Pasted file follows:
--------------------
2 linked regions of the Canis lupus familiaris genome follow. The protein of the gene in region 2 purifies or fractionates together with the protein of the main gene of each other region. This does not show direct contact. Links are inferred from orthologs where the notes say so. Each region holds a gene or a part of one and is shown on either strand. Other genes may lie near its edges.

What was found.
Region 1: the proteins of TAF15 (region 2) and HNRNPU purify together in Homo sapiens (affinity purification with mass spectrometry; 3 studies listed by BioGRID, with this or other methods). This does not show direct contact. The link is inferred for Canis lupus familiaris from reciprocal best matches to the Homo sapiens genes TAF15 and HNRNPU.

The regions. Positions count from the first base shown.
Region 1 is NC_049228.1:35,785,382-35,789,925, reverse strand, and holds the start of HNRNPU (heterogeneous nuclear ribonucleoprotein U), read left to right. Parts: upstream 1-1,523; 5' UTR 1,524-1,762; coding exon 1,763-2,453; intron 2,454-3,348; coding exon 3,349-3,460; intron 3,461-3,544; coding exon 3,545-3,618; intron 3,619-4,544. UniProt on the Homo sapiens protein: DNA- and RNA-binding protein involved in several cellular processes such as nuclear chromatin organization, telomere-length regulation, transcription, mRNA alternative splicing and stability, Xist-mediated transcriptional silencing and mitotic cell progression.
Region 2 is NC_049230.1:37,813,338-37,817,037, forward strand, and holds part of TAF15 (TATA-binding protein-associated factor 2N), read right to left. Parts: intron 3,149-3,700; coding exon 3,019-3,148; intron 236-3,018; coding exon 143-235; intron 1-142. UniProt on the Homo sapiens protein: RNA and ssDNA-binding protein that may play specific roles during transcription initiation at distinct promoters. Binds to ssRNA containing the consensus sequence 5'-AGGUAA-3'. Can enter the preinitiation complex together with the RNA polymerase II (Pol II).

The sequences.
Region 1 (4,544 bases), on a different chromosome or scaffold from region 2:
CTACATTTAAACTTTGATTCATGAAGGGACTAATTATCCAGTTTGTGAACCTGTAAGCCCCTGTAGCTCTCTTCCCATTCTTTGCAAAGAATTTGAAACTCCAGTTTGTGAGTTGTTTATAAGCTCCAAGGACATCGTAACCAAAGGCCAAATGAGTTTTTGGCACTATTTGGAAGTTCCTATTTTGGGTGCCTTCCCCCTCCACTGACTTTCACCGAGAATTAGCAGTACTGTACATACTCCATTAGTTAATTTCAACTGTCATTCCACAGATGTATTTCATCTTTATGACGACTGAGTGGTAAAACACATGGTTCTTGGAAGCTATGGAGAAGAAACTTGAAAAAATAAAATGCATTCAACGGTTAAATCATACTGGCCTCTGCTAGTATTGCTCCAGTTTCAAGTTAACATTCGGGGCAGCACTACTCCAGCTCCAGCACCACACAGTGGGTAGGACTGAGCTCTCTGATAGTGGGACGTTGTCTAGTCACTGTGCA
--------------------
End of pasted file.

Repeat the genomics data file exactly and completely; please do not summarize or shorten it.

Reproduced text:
2 linked regions of the Canis lupus familiaris genome follow. The protein of the gene in region 2 purifies or fractionates together with the protein of the main gene of each other region. This does not show direct contact. Links are inferred from orthologs where the notes say so. Each region holds a gene or a part of one and is shown on either strand. Other genes may lie near its edges.

What was found.
Region 1: the proteins of TAF15 (region 2) and HNRNPU purify together in Homo sapiens (affinity purification with mass spectrometry; 3 studies listed by BioGRID, with this or other methods). This does not show direct contact. The link is inferred for Canis lupus familiaris from reciprocal best matches to the Homo sapiens genes TAF15 and HNRNPU.

The regions. Positions count from the first base shown.
Region 1 is NC_049228.1:35,785,382-35,789,925, reverse strand, and holds the start of HNRNPU (heterogeneous nuclear ribonucleoprotein U), read left to right. Parts: upstream 1-1,523; 5' UTR 1,524-1,762; coding exon 1,763-2,453; intron 2,454-3,348; coding exon 3,349-3,460; intron 3,461-3,544; coding exon 3,545-3,618; intron 3,619-4,544. UniProt on the Homo sapiens protein: DNA- and RNA-binding protein involved in several cellular processes such as nuclear chromatin organization, telomere-length regulation, transcription, mRNA alternative splicing and stability, Xist-mediated transcriptional silencing and mitotic cell progression.
Region 2 is NC_049230.1:37,813,338-37,817,037, forward strand, and holds part of TAF15 (TATA-binding protein-associated factor 2N), read right to left. Parts: intron 3,149-3,700; coding exon 3,019-3,148; intron 236-3,018; coding exon 143-235; intron 1-142. UniProt on the Homo sapiens protein: RNA and ssDNA-binding protein that may play specific roles during transcription initiation at distinct promoters. Binds to ssRNA containing the consensus sequence 5'-AGGUAA-3'. Can enter the preinitiation complex together with the RNA polymerase II (Pol II).

The sequences.
Region 1 (4,544 bases), on a different chromosome or scaffold from region 2:
CTACATTTAAACTTTGATTCATGAAGGGACTAATTATCCAGTTTGTGAACCTGTAAGCCCCTGTAGCTCTCTTCCCATTCTTTGCAAAGAATTTGAAACTCCAGTTTGTGAGTTGTTTATAAGCTCCAAGGACATCGTAACCAAAGGCCAAATGAGTTTTTGGCACTATTTGGAAGTTCCTATTTTGGGTGCCTTCCCCCTCCACTGACTTTCACCGAGAATTAGCAGTACTGTACATACTCCATTAGTTAATTTCAACTGTCATTCCACAGATGTATTTCATCTTTATGACGACTGAGTGGTAAAACACATGGTTCTTGGAAGCTATGGAGAAGAAACTTGAAAAAATAAAATGCATTCAACGGTTAAATCATACTGGCCTCTGCTAGTATTGCTCCAGTTTCAAGTTAACATTCGGGGCAGCACTACTCCAGCTCCAGCACCACACAGTGGGTAGGACTGAGCTCTCTGATAGTGGGACGTTGTCTAGTCACTGTGCA